Not Re-read or Revising

Much like preparing for any other exam, it is important to revise what you have already learned. A big mistake that the aspirants make it is that they just go through the topics once and do not go back the revise them. CLAT does not test your knowledge on any topic, it rather tests your basic concepts of language, logical reasoning and maths. It is not possible for anyone to remember everything that you have read just once. Therefore, it is advisable that as an aspirant you make notes for yourself and revise them before the exam. You can keep adding to these notes as you more and more through your preparation, for instance, you can add a new Static G.K. fact that you learned from a mock test you gave.

These notes can actually act as your own guidebook just before the exam. The probability of your remembering anything increases if you read it more than once, therefore it is highly advisable to re-read and revise whatever you learn throughout your preparation. You can also demarcate sometime in the week for yourself, just for revision and note making. This can be highly beneficial in your preparation for the D-Day.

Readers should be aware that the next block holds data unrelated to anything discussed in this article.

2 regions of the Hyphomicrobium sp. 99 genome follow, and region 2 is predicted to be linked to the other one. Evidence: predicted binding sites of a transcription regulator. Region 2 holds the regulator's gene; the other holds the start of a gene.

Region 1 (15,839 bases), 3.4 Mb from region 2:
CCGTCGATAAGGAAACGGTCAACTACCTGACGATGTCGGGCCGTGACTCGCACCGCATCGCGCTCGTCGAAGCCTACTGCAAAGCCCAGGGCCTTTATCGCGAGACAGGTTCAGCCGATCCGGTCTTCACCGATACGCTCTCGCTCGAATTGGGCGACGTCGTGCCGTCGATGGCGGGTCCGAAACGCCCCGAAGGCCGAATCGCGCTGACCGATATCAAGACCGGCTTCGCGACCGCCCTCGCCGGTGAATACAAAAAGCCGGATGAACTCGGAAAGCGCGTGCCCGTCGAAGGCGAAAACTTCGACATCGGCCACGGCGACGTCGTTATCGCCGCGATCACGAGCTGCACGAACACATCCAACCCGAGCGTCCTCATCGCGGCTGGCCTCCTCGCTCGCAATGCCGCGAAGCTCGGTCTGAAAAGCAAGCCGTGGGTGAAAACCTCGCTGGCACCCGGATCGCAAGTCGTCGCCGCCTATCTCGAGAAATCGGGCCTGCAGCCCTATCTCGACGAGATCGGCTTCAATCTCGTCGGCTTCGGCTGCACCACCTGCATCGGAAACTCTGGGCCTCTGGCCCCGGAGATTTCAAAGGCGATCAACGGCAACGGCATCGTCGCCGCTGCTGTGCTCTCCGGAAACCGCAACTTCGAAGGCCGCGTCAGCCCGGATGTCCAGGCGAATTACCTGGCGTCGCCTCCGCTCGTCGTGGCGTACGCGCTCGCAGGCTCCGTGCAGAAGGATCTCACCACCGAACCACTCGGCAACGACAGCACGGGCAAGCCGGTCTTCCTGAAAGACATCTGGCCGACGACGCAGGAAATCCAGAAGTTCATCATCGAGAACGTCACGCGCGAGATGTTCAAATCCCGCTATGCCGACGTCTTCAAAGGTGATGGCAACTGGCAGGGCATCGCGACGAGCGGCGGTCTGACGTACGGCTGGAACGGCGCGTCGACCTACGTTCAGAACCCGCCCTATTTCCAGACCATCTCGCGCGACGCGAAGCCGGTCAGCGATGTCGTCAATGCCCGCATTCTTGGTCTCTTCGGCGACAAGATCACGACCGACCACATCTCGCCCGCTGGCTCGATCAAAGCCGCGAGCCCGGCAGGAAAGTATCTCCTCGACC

Rote learning Before the D-day

As already mentioned, CLAT is not an exam that requires any specialised knowledge. The different sections of CLAT mainly revolve around your day to day knowledge. Therefore cramming General Knowledge facts or English vocabulary right before the exam is hardly beneficial.

Learning Vocab or General Knowledge is a process. There is a lot to learn, so it is better that it is done in some portions. The best way is to develop a habit of reading the newspaper or a reputed magazine. Plus, there are a lot of sources on the internet that provide you with MCQs on these topics that you can attempt.

So, it is always more advisable to learn things in some portions and to practice, than trying to cram them up in a week or so.

Conclusion

The most important part about preparing is to keep your cool and be sincere to yourself in your preparation. No one is perfect so do not get bogged down by any mistakes that you make. However, it is important that you learn from your mistakes and work towards them. After all, it is just an exam, and it is just a step towards a greater goal. It is not the end of the world.